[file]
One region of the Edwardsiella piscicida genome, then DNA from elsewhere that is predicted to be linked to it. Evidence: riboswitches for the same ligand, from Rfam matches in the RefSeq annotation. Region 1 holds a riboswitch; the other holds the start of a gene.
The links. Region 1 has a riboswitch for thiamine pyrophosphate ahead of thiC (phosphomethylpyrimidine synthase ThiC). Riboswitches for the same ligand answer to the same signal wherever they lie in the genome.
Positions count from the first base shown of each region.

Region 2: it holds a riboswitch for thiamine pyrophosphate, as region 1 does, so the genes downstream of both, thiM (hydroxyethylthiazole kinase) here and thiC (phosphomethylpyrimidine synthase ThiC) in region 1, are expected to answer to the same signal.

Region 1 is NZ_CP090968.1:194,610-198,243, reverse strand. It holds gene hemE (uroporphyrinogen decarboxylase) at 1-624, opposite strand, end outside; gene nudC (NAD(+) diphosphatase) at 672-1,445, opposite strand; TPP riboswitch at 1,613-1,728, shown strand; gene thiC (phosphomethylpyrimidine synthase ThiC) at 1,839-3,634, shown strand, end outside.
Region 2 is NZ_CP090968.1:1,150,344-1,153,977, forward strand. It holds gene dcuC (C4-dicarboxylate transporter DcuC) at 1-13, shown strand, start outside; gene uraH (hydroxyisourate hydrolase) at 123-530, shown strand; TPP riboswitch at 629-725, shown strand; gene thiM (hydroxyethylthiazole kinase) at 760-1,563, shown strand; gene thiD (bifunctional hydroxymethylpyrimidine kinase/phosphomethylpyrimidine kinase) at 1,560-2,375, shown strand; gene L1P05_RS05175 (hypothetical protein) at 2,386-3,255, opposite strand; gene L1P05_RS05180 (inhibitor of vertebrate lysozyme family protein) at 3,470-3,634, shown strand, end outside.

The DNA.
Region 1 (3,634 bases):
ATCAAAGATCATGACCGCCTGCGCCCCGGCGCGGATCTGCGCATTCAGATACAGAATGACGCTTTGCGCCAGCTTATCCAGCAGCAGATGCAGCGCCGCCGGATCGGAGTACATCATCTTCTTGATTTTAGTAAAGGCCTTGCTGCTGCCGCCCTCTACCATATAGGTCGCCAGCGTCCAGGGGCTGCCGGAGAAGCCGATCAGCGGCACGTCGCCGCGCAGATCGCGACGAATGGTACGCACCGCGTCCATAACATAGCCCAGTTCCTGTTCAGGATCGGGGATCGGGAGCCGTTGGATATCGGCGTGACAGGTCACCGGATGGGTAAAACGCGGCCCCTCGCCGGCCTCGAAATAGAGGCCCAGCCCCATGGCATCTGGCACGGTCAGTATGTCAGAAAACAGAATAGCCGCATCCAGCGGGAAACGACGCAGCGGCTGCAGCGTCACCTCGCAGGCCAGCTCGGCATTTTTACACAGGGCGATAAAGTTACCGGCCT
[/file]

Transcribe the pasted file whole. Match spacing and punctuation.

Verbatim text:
One region of the Edwardsiella piscicida genome, then DNA from elsewhere that is predicted to be linked to it. Evidence: riboswitches for the same ligand, from Rfam matches in the RefSeq annotation. Region 1 holds a riboswitch; the other holds the start of a gene.
The links. Region 1 has a riboswitch for thiamine pyrophosphate ahead of thiC (phosphomethylpyrimidine synthase ThiC). Riboswitches for the same ligand answer to the same signal wherever they lie in the genome.
Positions count from the first base shown of each region.

Region 2: it holds a riboswitch for thiamine pyrophosphate, as region 1 does, so the genes downstream of both, thiM (hydroxyethylthiazole kinase) here and thiC (phosphomethylpyrimidine synthase ThiC) in region 1, are expected to answer to the same signal.

Region 1 is NZ_CP090968.1:194,610-198,243, reverse strand. It holds gene hemE (uroporphyrinogen decarboxylase) at 1-624, opposite strand, end outside; gene nudC (NAD(+) diphosphatase) at 672-1,445, opposite strand; TPP riboswitch at 1,613-1,728, shown strand; gene thiC (phosphomethylpyrimidine synthase ThiC) at 1,839-3,634, shown strand, end outside.
Region 2 is NZ_CP090968.1:1,150,344-1,153,977, forward strand. It holds gene dcuC (C4-dicarboxylate transporter DcuC) at 1-13, shown strand, start outside; gene uraH (hydroxyisourate hydrolase) at 123-530, shown strand; TPP riboswitch at 629-725, shown strand; gene thiM (hydroxyethylthiazole kinase) at 760-1,563, shown strand; gene thiD (bifunctional hydroxymethylpyrimidine kinase/phosphomethylpyrimidine kinase) at 1,560-2,375, shown strand; gene L1P05_RS05175 (hypothetical protein) at 2,386-3,255, opposite strand; gene L1P05_RS05180 (inhibitor of vertebrate lysozyme family protein) at 3,470-3,634, shown strand, end outside.

The DNA.
Region 1 (3,634 bases):
ATCAAAGATCATGACCGCCTGCGCCCCGGCGCGGATCTGCGCATTCAGATACAGAATGACGCTTTGCGCCAGCTTATCCAGCAGCAGATGCAGCGCCGCCGGATCGGAGTACATCATCTTCTTGATTTTAGTAAAGGCCTTGCTGCTGCCGCCCTCTACCATATAGGTCGCCAGCGTCCAGGGGCTGCCGGAGAAGCCGATCAGCGGCACGTCGCCGCGCAGATCGCGACGAATGGTACGCACCGCGTCCATAACATAGCCCAGTTCCTGTTCAGGATCGGGGATCGGGAGCCGTTGGATATCGGCGTGACAGGTCACCGGATGGGTAAAACGCGGCCCCTCGCCGGCCTCGAAATAGAGGCCCAGCCCCATGGCATCTGGCACGGTCAGTATGTCAGAAAACAGAATAGCCGCATCCAGCGGGAAACGACGCAGCGGCTGCAGCGTCACCTCGCAGGCCAGCTCGGCATTTTTACACAGGGCGATAAAGTTACCGGCCT